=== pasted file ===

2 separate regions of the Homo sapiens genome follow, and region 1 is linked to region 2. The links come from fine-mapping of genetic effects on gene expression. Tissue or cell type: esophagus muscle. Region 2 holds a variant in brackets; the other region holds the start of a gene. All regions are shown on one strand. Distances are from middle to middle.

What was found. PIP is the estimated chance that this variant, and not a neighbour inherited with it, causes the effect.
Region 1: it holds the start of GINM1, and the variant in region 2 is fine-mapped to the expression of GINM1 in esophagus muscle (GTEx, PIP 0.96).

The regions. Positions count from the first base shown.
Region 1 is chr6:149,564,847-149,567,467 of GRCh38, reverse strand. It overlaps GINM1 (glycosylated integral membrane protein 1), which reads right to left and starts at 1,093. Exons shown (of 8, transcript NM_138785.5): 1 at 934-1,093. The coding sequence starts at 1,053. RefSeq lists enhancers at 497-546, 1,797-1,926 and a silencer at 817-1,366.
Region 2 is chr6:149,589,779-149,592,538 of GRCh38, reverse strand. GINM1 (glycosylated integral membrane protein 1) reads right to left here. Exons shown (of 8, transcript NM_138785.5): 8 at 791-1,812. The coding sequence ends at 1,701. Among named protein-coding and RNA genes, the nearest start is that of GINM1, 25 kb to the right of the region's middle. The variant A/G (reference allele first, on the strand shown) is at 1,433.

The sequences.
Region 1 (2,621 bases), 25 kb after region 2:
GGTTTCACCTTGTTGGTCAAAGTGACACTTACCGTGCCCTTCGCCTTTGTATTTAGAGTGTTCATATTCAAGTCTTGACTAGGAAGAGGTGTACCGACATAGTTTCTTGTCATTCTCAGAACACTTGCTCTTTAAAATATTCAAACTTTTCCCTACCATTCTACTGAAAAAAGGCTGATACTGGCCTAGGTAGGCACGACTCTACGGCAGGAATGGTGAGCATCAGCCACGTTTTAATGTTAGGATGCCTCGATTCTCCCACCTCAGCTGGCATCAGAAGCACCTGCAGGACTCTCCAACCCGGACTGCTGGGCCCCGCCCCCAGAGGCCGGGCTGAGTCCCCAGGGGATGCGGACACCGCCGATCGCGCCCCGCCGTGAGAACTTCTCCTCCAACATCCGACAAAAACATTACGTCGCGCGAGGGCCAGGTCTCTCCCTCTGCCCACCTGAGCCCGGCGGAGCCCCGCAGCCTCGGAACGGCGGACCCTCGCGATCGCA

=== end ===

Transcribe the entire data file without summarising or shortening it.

2 separate regions of the Homo sapiens genome follow, and region 1 is linked to region 2. The links come from fine-mapping of genetic effects on gene expression. Tissue or cell type: esophagus muscle. Region 2 holds a variant in brackets; the other region holds the start of a gene. All regions are shown on one strand. Distances are from middle to middle.

What was found. PIP is the estimated chance that this variant, and not a neighbour inherited with it, causes the effect.
Region 1: it holds the start of GINM1, and the variant in region 2 is fine-mapped to the expression of GINM1 in esophagus muscle (GTEx, PIP 0.96).

The regions. Positions count from the first base shown.
Region 1 is chr6:149,564,847-149,567,467 of GRCh38, reverse strand. It overlaps GINM1 (glycosylated integral membrane protein 1), which reads right to left and starts at 1,093. Exons shown (of 8, transcript NM_138785.5): 1 at 934-1,093. The coding sequence starts at 1,053. RefSeq lists enhancers at 497-546, 1,797-1,926 and a silencer at 817-1,366.
Region 2 is chr6:149,589,779-149,592,538 of GRCh38, reverse strand. GINM1 (glycosylated integral membrane protein 1) reads right to left here. Exons shown (of 8, transcript NM_138785.5): 8 at 791-1,812. The coding sequence ends at 1,701. Among named protein-coding and RNA genes, the nearest start is that of GINM1, 25 kb to the right of the region's middle. The variant A/G (reference allele first, on the strand shown) is at 1,433.

The sequences.
Region 1 (2,621 bases), 25 kb after region 2:
GGTTTCACCTTGTTGGTCAAAGTGACACTTACCGTGCCCTTCGCCTTTGTATTTAGAGTGTTCATATTCAAGTCTTGACTAGGAAGAGGTGTACCGACATAGTTTCTTGTCATTCTCAGAACACTTGCTCTTTAAAATATTCAAACTTTTCCCTACCATTCTACTGAAAAAAGGCTGATACTGGCCTAGGTAGGCACGACTCTACGGCAGGAATGGTGAGCATCAGCCACGTTTTAATGTTAGGATGCCTCGATTCTCCCACCTCAGCTGGCATCAGAAGCACCTGCAGGACTCTCCAACCCGGACTGCTGGGCCCCGCCCCCAGAGGCCGGGCTGAGTCCCCAGGGGATGCGGACACCGCCGATCGCGCCCCGCCGTGAGAACTTCTCCTCCAACATCCGACAAAAACATTACGTCGCGCGAGGGCCAGGTCTCTCCCTCTGCCCACCTGAGCCCGGCGGAGCCCCGCAGCCTCGGAACGGCGGACCCTCGCGATCGCA